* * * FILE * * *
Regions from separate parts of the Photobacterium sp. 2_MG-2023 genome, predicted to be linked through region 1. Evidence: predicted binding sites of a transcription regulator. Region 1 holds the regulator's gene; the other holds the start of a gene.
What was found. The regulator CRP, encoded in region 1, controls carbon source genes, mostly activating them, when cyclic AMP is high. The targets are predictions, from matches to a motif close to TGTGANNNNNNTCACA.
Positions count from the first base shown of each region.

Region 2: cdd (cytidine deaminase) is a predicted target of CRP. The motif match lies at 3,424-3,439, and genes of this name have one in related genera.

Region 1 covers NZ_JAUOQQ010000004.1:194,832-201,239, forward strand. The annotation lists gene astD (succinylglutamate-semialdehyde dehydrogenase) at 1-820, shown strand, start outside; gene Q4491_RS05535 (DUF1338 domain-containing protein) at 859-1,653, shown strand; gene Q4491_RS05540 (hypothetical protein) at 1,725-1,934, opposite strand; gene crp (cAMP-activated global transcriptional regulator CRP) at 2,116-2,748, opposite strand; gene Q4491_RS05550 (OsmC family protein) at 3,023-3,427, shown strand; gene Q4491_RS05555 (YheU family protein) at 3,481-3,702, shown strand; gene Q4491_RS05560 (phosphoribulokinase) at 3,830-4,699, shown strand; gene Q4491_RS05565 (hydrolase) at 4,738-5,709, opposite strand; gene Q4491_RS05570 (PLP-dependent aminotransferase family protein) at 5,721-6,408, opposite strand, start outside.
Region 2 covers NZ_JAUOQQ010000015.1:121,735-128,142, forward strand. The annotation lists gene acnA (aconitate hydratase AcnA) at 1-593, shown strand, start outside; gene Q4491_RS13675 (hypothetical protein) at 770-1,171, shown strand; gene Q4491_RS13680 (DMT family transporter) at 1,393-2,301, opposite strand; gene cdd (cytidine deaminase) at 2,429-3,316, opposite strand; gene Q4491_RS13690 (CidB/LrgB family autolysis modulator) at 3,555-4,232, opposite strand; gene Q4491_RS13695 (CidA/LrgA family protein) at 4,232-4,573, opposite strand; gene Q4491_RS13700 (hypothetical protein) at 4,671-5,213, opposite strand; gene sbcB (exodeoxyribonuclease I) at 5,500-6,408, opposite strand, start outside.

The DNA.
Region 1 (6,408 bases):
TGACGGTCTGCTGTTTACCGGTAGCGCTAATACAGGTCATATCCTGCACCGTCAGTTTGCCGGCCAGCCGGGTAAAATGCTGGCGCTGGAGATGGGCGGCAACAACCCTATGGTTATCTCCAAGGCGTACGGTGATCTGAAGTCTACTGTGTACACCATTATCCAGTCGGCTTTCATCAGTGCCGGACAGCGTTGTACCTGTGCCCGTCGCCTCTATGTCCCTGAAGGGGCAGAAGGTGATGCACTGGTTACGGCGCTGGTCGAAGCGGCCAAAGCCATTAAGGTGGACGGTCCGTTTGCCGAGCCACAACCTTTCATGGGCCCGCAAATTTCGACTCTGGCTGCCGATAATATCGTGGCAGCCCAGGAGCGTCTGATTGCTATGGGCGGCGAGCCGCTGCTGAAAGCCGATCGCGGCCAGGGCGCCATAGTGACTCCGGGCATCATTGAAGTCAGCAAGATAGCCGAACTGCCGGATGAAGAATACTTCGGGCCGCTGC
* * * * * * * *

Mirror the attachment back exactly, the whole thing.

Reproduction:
Regions from separate parts of the Photobacterium sp. 2_MG-2023 genome, predicted to be linked through region 1. Evidence: predicted binding sites of a transcription regulator. Region 1 holds the regulator's gene; the other holds the start of a gene.
What was found. The regulator CRP, encoded in region 1, controls carbon source genes, mostly activating them, when cyclic AMP is high. The targets are predictions, from matches to a motif close to TGTGANNNNNNTCACA.
Positions count from the first base shown of each region.

Region 2: cdd (cytidine deaminase) is a predicted target of CRP. The motif match lies at 3,424-3,439, and genes of this name have one in related genera.

Region 1 covers NZ_JAUOQQ010000004.1:194,832-201,239, forward strand. The annotation lists gene astD (succinylglutamate-semialdehyde dehydrogenase) at 1-820, shown strand, start outside; gene Q4491_RS05535 (DUF1338 domain-containing protein) at 859-1,653, shown strand; gene Q4491_RS05540 (hypothetical protein) at 1,725-1,934, opposite strand; gene crp (cAMP-activated global transcriptional regulator CRP) at 2,116-2,748, opposite strand; gene Q4491_RS05550 (OsmC family protein) at 3,023-3,427, shown strand; gene Q4491_RS05555 (YheU family protein) at 3,481-3,702, shown strand; gene Q4491_RS05560 (phosphoribulokinase) at 3,830-4,699, shown strand; gene Q4491_RS05565 (hydrolase) at 4,738-5,709, opposite strand; gene Q4491_RS05570 (PLP-dependent aminotransferase family protein) at 5,721-6,408, opposite strand, start outside.
Region 2 covers NZ_JAUOQQ010000015.1:121,735-128,142, forward strand. The annotation lists gene acnA (aconitate hydratase AcnA) at 1-593, shown strand, start outside; gene Q4491_RS13675 (hypothetical protein) at 770-1,171, shown strand; gene Q4491_RS13680 (DMT family transporter) at 1,393-2,301, opposite strand; gene cdd (cytidine deaminase) at 2,429-3,316, opposite strand; gene Q4491_RS13690 (CidB/LrgB family autolysis modulator) at 3,555-4,232, opposite strand; gene Q4491_RS13695 (CidA/LrgA family protein) at 4,232-4,573, opposite strand; gene Q4491_RS13700 (hypothetical protein) at 4,671-5,213, opposite strand; gene sbcB (exodeoxyribonuclease I) at 5,500-6,408, opposite strand, start outside.

The DNA.
Region 1 (6,408 bases):
TGACGGTCTGCTGTTTACCGGTAGCGCTAATACAGGTCATATCCTGCACCGTCAGTTTGCCGGCCAGCCGGGTAAAATGCTGGCGCTGGAGATGGGCGGCAACAACCCTATGGTTATCTCCAAGGCGTACGGTGATCTGAAGTCTACTGTGTACACCATTATCCAGTCGGCTTTCATCAGTGCCGGACAGCGTTGTACCTGTGCCCGTCGCCTCTATGTCCCTGAAGGGGCAGAAGGTGATGCACTGGTTACGGCGCTGGTCGAAGCGGCCAAAGCCATTAAGGTGGACGGTCCGTTTGCCGAGCCACAACCTTTCATGGGCCCGCAAATTTCGACTCTGGCTGCCGATAATATCGTGGCAGCCCAGGAGCGTCTGATTGCTATGGGCGGCGAGCCGCTGCTGAAAGCCGATCGCGGCCAGGGCGCCATAGTGACTCCGGGCATCATTGAAGTCAGCAAGATAGCCGAACTGCCGGATGAAGAATACTTCGGGCCGCTGC